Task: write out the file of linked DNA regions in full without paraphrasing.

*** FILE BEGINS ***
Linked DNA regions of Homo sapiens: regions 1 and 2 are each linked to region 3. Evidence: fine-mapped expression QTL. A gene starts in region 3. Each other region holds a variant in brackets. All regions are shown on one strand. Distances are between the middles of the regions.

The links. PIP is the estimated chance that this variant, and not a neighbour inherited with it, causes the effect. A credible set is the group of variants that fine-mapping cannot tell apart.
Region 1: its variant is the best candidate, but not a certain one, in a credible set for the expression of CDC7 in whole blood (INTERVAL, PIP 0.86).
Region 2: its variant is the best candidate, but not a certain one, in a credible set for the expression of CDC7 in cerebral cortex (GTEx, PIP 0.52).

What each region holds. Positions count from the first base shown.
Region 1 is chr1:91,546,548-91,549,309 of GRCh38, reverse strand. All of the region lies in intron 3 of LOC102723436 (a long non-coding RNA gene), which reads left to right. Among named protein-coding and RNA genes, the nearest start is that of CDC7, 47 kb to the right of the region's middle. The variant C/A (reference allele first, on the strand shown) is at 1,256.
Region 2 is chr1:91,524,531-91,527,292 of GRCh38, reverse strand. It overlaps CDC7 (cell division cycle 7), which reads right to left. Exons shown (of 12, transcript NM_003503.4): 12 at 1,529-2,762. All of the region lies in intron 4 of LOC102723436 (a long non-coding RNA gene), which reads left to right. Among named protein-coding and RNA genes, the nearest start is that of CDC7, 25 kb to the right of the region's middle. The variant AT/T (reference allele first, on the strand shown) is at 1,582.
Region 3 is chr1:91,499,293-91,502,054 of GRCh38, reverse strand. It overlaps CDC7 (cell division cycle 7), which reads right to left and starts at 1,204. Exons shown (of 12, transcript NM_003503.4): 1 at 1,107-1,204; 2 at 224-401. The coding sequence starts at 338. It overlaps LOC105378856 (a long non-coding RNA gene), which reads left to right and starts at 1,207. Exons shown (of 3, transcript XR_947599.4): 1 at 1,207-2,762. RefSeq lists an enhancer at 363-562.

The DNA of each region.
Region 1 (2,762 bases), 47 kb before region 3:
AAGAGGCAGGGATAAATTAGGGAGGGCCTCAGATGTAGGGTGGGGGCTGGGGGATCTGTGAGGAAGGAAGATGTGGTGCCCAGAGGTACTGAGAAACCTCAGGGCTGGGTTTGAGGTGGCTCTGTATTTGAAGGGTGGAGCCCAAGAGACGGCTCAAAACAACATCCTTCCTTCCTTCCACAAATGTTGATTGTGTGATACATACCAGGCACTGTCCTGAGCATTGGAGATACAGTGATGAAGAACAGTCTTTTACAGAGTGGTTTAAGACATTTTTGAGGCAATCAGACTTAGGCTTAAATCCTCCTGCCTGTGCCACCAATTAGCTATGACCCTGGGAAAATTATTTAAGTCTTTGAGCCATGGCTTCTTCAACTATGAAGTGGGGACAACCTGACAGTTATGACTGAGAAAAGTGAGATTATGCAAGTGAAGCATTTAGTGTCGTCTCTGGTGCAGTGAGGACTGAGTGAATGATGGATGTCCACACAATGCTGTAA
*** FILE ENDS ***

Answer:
Linked DNA regions of Homo sapiens: regions 1 and 2 are each linked to region 3. Evidence: fine-mapped expression QTL. A gene starts in region 3. Each other region holds a variant in brackets. All regions are shown on one strand. Distances are between the middles of the regions.

The links. PIP is the estimated chance that this variant, and not a neighbour inherited with it, causes the effect. A credible set is the group of variants that fine-mapping cannot tell apart.
Region 1: its variant is the best candidate, but not a certain one, in a credible set for the expression of CDC7 in whole blood (INTERVAL, PIP 0.86).
Region 2: its variant is the best candidate, but not a certain one, in a credible set for the expression of CDC7 in cerebral cortex (GTEx, PIP 0.52).

What each region holds. Positions count from the first base shown.
Region 1 is chr1:91,546,548-91,549,309 of GRCh38, reverse strand. All of the region lies in intron 3 of LOC102723436 (a long non-coding RNA gene), which reads left to right. Among named protein-coding and RNA genes, the nearest start is that of CDC7, 47 kb to the right of the region's middle. The variant C/A (reference allele first, on the strand shown) is at 1,256.
Region 2 is chr1:91,524,531-91,527,292 of GRCh38, reverse strand. It overlaps CDC7 (cell division cycle 7), which reads right to left. Exons shown (of 12, transcript NM_003503.4): 12 at 1,529-2,762. All of the region lies in intron 4 of LOC102723436 (a long non-coding RNA gene), which reads left to right. Among named protein-coding and RNA genes, the nearest start is that of CDC7, 25 kb to the right of the region's middle. The variant AT/T (reference allele first, on the strand shown) is at 1,582.
Region 3 is chr1:91,499,293-91,502,054 of GRCh38, reverse strand. It overlaps CDC7 (cell division cycle 7), which reads right to left and starts at 1,204. Exons shown (of 12, transcript NM_003503.4): 1 at 1,107-1,204; 2 at 224-401. The coding sequence starts at 338. It overlaps LOC105378856 (a long non-coding RNA gene), which reads left to right and starts at 1,207. Exons shown (of 3, transcript XR_947599.4): 1 at 1,207-2,762. RefSeq lists an enhancer at 363-562.

The DNA of each region.
Region 1 (2,762 bases), 47 kb before region 3:
AAGAGGCAGGGATAAATTAGGGAGGGCCTCAGATGTAGGGTGGGGGCTGGGGGATCTGTGAGGAAGGAAGATGTGGTGCCCAGAGGTACTGAGAAACCTCAGGGCTGGGTTTGAGGTGGCTCTGTATTTGAAGGGTGGAGCCCAAGAGACGGCTCAAAACAACATCCTTCCTTCCTTCCACAAATGTTGATTGTGTGATACATACCAGGCACTGTCCTGAGCATTGGAGATACAGTGATGAAGAACAGTCTTTTACAGAGTGGTTTAAGACATTTTTGAGGCAATCAGACTTAGGCTTAAATCCTCCTGCCTGTGCCACCAATTAGCTATGACCCTGGGAAAATTATTTAAGTCTTTGAGCCATGGCTTCTTCAACTATGAAGTGGGGACAACCTGACAGTTATGACTGAGAAAAGTGAGATTATGCAAGTGAAGCATTTAGTGTCGTCTCTGGTGCAGTGAGGACTGAGTGAATGATGGATGTCCACACAATGCTGTAA